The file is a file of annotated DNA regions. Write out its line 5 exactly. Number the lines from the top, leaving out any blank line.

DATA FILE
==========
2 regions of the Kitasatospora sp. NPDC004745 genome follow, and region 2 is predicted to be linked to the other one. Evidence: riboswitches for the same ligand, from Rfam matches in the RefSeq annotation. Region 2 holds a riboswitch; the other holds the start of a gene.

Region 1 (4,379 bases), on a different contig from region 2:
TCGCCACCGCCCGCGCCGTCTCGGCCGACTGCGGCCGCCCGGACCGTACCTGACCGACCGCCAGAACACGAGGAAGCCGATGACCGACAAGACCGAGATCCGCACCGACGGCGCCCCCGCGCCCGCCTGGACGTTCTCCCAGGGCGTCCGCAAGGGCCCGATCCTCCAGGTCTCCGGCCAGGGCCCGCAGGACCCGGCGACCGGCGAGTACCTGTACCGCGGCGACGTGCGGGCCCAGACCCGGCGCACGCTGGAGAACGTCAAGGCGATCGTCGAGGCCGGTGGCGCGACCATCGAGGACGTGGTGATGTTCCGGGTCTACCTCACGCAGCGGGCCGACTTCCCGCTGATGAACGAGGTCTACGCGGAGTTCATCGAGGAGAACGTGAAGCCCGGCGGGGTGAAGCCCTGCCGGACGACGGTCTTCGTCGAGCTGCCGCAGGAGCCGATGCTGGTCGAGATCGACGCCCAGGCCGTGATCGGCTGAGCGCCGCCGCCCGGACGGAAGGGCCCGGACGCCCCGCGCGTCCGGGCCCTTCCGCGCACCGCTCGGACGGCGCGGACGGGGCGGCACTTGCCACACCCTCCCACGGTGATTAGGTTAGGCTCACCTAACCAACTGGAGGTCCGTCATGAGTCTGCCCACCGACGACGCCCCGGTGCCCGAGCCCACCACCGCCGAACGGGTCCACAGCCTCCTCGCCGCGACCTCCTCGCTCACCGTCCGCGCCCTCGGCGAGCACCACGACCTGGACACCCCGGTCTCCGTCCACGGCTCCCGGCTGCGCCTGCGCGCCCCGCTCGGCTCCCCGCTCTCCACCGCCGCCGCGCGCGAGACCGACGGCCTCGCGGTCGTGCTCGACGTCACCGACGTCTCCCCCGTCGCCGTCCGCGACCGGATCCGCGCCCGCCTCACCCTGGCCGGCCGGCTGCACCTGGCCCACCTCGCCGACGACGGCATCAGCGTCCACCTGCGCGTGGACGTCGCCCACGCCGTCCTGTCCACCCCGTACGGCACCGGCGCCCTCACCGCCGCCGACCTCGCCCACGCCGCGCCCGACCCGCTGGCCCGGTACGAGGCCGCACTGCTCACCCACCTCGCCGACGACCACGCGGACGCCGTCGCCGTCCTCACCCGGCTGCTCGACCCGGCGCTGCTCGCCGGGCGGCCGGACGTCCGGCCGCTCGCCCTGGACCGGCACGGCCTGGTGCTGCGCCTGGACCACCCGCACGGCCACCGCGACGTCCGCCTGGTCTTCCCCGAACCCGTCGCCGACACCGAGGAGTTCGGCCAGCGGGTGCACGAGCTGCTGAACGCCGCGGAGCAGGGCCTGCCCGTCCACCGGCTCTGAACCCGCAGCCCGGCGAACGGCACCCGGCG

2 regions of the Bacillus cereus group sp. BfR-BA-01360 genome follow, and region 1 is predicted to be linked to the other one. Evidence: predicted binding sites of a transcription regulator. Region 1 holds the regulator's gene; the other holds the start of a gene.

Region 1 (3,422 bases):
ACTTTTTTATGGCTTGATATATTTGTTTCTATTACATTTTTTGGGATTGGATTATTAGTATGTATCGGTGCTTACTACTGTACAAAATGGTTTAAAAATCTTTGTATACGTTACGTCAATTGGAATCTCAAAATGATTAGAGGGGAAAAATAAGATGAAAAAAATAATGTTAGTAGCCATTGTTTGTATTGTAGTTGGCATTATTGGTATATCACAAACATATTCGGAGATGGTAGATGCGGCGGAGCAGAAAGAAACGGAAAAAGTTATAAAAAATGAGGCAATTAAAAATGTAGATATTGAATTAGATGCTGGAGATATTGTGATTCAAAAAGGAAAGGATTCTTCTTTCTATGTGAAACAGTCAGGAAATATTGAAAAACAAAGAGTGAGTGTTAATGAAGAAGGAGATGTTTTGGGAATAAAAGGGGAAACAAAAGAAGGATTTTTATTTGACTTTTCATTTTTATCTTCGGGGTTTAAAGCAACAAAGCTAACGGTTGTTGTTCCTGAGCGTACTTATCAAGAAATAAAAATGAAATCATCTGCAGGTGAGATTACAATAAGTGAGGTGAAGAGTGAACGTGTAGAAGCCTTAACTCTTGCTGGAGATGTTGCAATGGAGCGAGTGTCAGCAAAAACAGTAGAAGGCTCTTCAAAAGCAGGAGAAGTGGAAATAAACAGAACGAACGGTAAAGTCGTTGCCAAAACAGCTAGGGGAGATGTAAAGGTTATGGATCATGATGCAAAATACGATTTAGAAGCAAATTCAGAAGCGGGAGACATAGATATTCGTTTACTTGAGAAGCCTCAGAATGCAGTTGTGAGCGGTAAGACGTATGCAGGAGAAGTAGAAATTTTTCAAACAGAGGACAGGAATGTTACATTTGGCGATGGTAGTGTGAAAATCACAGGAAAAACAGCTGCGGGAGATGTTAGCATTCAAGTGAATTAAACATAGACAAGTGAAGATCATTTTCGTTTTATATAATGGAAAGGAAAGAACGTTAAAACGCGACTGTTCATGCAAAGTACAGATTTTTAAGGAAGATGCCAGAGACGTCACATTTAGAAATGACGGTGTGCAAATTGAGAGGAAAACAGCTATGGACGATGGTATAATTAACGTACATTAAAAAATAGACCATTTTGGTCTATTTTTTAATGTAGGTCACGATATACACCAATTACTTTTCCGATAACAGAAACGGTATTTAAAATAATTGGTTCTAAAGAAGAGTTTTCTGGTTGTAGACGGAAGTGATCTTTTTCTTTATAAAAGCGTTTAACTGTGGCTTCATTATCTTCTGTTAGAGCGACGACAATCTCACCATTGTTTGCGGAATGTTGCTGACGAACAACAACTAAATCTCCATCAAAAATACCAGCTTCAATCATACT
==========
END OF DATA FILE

Region 1 (3,422 bases):